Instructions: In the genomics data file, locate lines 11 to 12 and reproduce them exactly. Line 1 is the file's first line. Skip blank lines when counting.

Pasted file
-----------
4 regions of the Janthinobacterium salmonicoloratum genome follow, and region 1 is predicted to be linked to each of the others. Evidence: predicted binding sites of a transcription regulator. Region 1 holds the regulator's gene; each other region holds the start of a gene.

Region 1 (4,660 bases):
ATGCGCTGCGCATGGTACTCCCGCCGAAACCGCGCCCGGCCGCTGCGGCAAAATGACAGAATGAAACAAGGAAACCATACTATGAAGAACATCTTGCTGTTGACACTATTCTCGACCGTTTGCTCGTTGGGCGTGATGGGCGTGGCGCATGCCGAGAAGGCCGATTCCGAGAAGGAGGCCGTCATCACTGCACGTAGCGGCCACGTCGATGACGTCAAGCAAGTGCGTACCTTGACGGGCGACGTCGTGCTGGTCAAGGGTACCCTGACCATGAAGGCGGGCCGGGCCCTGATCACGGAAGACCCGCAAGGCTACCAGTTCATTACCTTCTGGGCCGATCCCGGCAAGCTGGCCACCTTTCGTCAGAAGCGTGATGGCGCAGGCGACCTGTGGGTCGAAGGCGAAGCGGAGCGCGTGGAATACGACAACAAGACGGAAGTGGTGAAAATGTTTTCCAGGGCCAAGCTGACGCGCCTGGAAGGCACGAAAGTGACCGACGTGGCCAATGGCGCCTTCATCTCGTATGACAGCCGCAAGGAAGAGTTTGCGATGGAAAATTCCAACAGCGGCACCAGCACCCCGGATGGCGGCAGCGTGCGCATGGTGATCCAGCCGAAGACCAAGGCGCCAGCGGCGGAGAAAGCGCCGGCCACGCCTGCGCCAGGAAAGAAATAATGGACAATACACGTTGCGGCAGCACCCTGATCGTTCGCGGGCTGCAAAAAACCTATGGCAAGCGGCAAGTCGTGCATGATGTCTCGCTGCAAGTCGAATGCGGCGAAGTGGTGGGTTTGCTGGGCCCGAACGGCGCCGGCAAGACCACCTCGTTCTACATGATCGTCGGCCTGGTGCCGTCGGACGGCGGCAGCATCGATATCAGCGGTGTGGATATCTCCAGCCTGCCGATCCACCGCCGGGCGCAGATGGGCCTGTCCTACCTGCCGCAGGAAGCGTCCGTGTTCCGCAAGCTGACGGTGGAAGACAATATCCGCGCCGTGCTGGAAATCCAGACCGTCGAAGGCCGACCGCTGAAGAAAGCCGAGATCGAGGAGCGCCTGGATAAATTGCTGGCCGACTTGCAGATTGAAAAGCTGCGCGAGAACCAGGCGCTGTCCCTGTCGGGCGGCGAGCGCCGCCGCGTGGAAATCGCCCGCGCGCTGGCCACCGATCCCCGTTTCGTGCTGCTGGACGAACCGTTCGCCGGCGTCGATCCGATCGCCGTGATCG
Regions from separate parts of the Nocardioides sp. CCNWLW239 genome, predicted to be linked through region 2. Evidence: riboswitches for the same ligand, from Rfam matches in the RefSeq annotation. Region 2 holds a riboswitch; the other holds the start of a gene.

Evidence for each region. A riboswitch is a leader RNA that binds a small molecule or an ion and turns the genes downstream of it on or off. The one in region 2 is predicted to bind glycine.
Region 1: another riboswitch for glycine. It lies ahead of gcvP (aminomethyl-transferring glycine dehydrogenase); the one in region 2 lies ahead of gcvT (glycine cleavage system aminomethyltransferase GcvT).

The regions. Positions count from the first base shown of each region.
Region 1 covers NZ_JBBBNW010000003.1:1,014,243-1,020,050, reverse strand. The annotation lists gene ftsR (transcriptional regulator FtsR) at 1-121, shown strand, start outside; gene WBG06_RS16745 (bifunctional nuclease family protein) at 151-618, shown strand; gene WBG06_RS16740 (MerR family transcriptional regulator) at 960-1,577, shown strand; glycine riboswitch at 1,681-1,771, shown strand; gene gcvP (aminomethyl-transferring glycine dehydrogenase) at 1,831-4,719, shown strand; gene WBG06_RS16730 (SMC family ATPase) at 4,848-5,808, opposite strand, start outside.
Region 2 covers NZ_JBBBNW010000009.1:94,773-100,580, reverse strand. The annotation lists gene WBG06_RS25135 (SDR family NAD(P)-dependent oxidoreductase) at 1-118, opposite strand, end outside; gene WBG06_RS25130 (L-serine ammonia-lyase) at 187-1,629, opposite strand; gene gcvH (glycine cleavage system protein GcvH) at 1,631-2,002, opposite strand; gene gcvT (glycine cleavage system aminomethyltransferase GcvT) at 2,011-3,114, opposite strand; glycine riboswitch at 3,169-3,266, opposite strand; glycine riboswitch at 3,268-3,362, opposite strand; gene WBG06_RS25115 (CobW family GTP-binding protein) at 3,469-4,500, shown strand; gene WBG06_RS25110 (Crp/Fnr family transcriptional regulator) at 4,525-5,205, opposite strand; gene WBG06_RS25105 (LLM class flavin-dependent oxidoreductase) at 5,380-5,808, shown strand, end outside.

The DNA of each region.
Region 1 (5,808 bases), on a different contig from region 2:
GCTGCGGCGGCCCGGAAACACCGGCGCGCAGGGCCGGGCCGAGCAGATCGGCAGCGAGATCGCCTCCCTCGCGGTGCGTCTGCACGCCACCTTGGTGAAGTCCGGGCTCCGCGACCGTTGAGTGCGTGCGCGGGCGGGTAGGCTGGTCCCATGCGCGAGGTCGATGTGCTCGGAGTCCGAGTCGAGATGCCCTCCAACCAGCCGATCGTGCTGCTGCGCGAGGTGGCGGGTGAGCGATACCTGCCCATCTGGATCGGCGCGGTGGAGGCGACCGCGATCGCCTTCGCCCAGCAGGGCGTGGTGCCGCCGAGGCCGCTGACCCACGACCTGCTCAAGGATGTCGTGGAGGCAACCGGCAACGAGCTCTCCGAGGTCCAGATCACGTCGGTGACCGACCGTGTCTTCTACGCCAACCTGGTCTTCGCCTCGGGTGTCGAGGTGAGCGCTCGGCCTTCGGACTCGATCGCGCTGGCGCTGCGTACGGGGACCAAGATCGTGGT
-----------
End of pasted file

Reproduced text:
Region 1 (5,808 bases), on a different contig from region 2:
GCTGCGGCGGCCCGGAAACACCGGCGCGCAGGGCCGGGCCGAGCAGATCGGCAGCGAGATCGCCTCCCTCGCGGTGCGTCTGCACGCCACCTTGGTGAAGTCCGGGCTCCGCGACCGTTGAGTGCGTGCGCGGGCGGGTAGGCTGGTCCCATGCGCGAGGTCGATGTGCTCGGAGTCCGAGTCGAGATGCCCTCCAACCAGCCGATCGTGCTGCTGCGCGAGGTGGCGGGTGAGCGATACCTGCCCATCTGGATCGGCGCGGTGGAGGCGACCGCGATCGCCTTCGCCCAGCAGGGCGTGGTGCCGCCGAGGCCGCTGACCCACGACCTGCTCAAGGATGTCGTGGAGGCAACCGGCAACGAGCTCTCCGAGGTCCAGATCACGTCGGTGACCGACCGTGTCTTCTACGCCAACCTGGTCTTCGCCTCGGGTGTCGAGGTGAGCGCTCGGCCTTCGGACTCGATCGCGCTGGCGCTGCGTACGGGGACCAAGATCGTGGT